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My foundation for parrot training involved a good introduction to basic training methods and behavior analysis, and a program of regular practice of flight skills and recall. It is a great way to interact with and exercise your parrot indoors or in an aviary, and can also be the first step in outdoor freeflight training. The steps below outline a sequence for getting started.

An article on Carly’s training for outdoor flight is also in the Spring 2008 issue of Good Bird Magazine: Carly Gets Her Wings: Flight Training an Unfledged African Grey Parrot (pdf file). The step-by-step process for recall training is described in the Summer 2009 issue, Training Your Parrot to Recall.

I. Learn and practice basic positive reinforcement training methods.

A great place to start is Melinda Johnson’s book Getting Started: Clicker Training for Birds. The Clicker Training Library on Karen Pryor’s site is also very good, and her book Don’t Shoot the Dog is a training classic for all species.

II. Get acquainted with some of the other parrot training literature:

III. Behavior problems?

These should be sorted out as soon as possible. The articles above are a great start in working with your parrot, and just doing basic clicker training of simple tricks can also help change the dynamics of your relationship for the better.

My favorite resource for learning how to improve behavior through a training partnership is the book Don’t Shoot the Dog (not just for dogs!) And Clicker Training for Birds is a perfect step-by-step companion book for starting to explore training games with your bird.

IV. Get hopping and flapping!

When you are getting a grasp of basic training methods and ideas, and have had success with training some simple behaviors, start working on flighted recall indoors.

The following guides provide a basic outline of steps to use for training flighted recall with parrots (including beginning flight skills for clipped birds) and for food management. Please explore the Training Resources page for much more information.

Step-by-Step Indoor Recall Training for Parrots (pdf)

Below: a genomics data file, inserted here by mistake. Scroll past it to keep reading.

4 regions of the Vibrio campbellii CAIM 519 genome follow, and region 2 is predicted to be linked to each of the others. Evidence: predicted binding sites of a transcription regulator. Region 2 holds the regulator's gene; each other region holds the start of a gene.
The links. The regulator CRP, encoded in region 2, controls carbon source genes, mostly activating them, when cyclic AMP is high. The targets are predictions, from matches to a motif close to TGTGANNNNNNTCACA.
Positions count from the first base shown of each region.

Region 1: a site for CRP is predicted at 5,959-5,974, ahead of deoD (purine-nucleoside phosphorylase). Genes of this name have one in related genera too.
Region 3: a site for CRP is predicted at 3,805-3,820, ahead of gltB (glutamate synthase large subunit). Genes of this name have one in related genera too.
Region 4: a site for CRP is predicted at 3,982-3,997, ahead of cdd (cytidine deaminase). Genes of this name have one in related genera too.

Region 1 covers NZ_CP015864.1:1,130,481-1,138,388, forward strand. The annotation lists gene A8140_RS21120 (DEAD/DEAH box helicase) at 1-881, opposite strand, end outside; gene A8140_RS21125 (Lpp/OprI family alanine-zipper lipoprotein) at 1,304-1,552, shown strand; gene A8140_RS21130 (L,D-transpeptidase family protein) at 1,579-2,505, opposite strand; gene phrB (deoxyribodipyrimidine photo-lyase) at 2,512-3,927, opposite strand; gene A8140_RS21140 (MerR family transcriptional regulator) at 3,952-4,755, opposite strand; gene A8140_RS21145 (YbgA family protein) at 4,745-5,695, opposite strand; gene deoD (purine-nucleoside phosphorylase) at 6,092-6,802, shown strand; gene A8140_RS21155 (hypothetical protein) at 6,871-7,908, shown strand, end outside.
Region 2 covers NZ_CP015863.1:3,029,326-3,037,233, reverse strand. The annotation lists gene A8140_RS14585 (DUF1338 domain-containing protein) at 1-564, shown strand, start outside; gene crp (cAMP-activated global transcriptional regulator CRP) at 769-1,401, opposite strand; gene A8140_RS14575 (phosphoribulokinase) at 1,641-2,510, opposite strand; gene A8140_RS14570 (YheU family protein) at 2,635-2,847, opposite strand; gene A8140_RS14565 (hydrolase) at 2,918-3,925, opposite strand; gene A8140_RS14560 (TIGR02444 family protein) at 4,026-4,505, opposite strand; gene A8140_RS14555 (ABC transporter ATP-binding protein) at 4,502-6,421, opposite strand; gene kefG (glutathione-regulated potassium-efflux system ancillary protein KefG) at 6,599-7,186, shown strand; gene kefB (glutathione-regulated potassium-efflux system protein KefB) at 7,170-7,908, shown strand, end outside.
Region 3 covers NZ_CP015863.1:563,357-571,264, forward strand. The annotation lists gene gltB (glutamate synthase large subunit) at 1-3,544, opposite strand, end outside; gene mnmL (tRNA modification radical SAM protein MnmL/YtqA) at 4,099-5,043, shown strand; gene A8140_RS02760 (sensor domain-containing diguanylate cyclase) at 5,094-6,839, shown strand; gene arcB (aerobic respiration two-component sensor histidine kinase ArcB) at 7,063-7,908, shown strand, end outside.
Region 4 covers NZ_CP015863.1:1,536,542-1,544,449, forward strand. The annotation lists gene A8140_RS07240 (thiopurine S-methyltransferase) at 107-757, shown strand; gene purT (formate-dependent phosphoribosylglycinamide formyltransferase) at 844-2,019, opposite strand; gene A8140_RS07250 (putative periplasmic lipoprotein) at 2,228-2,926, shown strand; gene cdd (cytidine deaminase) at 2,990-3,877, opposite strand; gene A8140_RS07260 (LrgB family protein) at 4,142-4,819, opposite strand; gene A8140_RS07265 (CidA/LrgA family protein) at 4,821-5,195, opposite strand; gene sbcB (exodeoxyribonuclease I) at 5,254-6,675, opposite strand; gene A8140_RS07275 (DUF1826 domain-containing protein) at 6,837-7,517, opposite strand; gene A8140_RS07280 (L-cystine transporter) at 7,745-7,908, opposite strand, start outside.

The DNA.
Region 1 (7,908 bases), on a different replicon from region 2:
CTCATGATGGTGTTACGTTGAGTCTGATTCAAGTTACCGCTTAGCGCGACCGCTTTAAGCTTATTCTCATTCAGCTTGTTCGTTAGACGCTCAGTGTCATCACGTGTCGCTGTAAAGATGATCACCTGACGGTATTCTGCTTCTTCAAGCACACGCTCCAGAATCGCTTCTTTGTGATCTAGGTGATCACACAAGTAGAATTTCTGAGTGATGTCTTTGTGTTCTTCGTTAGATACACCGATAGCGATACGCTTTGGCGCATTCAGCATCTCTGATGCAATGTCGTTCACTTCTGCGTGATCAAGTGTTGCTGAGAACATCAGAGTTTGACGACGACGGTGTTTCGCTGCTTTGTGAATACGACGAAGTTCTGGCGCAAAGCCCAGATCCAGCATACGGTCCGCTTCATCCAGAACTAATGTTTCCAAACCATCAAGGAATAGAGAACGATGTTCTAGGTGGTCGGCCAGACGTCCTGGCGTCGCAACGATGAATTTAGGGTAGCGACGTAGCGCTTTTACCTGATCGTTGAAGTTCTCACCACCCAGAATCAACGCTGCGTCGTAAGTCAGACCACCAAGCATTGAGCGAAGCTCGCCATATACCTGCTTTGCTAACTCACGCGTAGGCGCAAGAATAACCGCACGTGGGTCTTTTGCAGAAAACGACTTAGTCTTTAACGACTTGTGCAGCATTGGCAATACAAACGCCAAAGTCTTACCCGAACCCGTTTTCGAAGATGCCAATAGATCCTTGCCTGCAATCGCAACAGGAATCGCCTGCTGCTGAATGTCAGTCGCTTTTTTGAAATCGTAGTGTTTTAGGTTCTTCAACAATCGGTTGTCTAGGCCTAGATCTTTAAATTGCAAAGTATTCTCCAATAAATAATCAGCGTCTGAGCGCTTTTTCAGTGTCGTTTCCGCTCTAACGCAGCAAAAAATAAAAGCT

Food Management for Training & Health (pdf)



Important note on outdoor freeflight:

If you think you would like to continue on to do outdoor flying: these steps are fundamental prerequisites to any free flight training. They must be completely mastered in a variety of indoor environments, and the parrot’s flight skills must be sufficient to deal with outdoor challenges.

Outdoor freeflight is an advanced behavior, due to all the many, many uncontrollable factors in the environment. To be done safely it is imperative to thoroughly understand training theory and methods, and have sufficient practice with them that you can evaluate and deal with unexpected challenges literally “on the fly” as well as in daily training sessions.


IT IS CRUCIAL TO HAVE THE ASSISTANCE OF AN EXPERIENCED TRAINER ONE-ON-ONE TO EVALUATE A BIRDS LEVEL OF TRAINING AND FLIGHT SKILLS
before attempting outdoor training, as well as to plan a program for making the transition outdoors.

Whether flying indoors, in an aviary, or preparing for outdoor freeflight, a consistent training routine with daily practice is essential for developing a confident, responsive bird. And don’t forget: enjoy the process!

Training Resources

learning how to train for improved behavior, flight and enrichment

Before investing time or money in training materials, learn to discriminate what is high quality and what is not. Poor training can be worse than no training. The first two articles are by the past president and president-elect of the International Association of Avian Trainers and Educators; the last are my own observations on freeflight training advice:

Good Bird Magazine
Barbara Heidenreich’s magazine with a wealth of information on positive reinforcement training for companion parrots. Barbara has worked extensively with zoos and free-flight programs and is the past president of the International Association of Avian Trainers and Educators.

Dr. Susan Friedman: Articles on Bird Behavior and Operant Conditioning
Using principles of operant coditioning and positive reinforcement to train and solve behavior problems.

Sid Price’s Training Blog
An interactive blog for questions and answers about bird training by Sid Price of Avian Ambassaors, and the president-elect of the International Association of Avian Trainers and Educators.

Don’t Shoot the Dog
By Karen Pryor. Essentials of understanding and applying positive reinforcement training, for any species (even human!) Highly recommended.

Clicker Training for Birds
By Melinda Johnson. How to use positive reinforcement methods for training and enrichment. Highly recommended.

Natural Encounters Training Library
Excellent articles by bird trainer Steve Martin and others at NEI on a wide variety of avian training topics.

Food Management & Training: The Mouse Went Down the Hole
Detailed article by Cassie Malina from Natural Encounters about use of food and weight management. Includes a good example of a daily weight and training log.

Strong Foundations & Adjustments: Keys to Training Success
Sid Price article on consistency in training, while recall training a Pied Crow.

Parrot Behavior Lessons & Problem Assistance
Susan Friedman’s group of Applied Behavior Analysis students can help one-on-one with strategies to solve problem behavior. Mini-lesson series introduces the concepts of Applied Behavior Analysis with examples from the world of companion parrots.

Karen Pryor’s Clicker Training Library
A large library of articles on using positive reinforcement training, with birds and many other animals.


International Assn. of Avian Trainers & Educators. Many excellent training resources for members.

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